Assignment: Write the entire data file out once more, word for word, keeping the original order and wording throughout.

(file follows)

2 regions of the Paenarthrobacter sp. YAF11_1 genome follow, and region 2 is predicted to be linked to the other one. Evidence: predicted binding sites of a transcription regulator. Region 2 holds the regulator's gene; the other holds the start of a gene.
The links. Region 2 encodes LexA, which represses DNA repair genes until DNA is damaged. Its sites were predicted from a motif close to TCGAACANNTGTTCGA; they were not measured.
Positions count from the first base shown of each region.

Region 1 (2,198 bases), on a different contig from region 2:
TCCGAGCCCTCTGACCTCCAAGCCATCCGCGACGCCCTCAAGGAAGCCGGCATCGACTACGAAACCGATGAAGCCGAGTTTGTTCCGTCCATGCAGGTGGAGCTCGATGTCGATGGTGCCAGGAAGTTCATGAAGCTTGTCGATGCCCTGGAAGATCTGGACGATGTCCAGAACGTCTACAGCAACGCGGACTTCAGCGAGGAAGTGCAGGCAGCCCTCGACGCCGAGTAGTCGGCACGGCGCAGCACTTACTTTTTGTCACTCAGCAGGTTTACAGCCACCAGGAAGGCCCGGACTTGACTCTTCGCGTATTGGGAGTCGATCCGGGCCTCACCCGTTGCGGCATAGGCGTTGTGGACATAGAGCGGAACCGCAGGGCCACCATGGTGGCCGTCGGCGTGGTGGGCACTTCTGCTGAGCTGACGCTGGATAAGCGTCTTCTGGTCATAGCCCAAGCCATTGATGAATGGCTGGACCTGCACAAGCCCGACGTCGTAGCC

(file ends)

2 regions of the Paenarthrobacter sp. YAF11_1 genome follow, and region 2 is predicted to be linked to the other one. Evidence: predicted binding sites of a transcription regulator. Region 2 holds the regulator's gene; the other holds the start of a gene.
The links. Region 2 encodes LexA, which represses DNA repair genes until DNA is damaged. Its sites were predicted from a motif close to TCGAACANNTGTTCGA; they were not measured.
Positions count from the first base shown of each region.

Region 1 (2,198 bases), on a different contig from region 2:
TCCGAGCCCTCTGACCTCCAAGCCATCCGCGACGCCCTCAAGGAAGCCGGCATCGACTACGAAACCGATGAAGCCGAGTTTGTTCCGTCCATGCAGGTGGAGCTCGATGTCGATGGTGCCAGGAAGTTCATGAAGCTTGTCGATGCCCTGGAAGATCTGGACGATGTCCAGAACGTCTACAGCAACGCGGACTTCAGCGAGGAAGTGCAGGCAGCCCTCGACGCCGAGTAGTCGGCACGGCGCAGCACTTACTTTTTGTCACTCAGCAGGTTTACAGCCACCAGGAAGGCCCGGACTTGACTCTTCGCGTATTGGGAGTCGATCCGGGCCTCACCCGTTGCGGCATAGGCGTTGTGGACATAGAGCGGAACCGCAGGGCCACCATGGTGGCCGTCGGCGTGGTGGGCACTTCTGCTGAGCTGACGCTGGATAAGCGTCTTCTGGTCATAGCCCAAGCCATTGATGAATGGCTGGACCTGCACAAGCCCGACGTCGTAGCC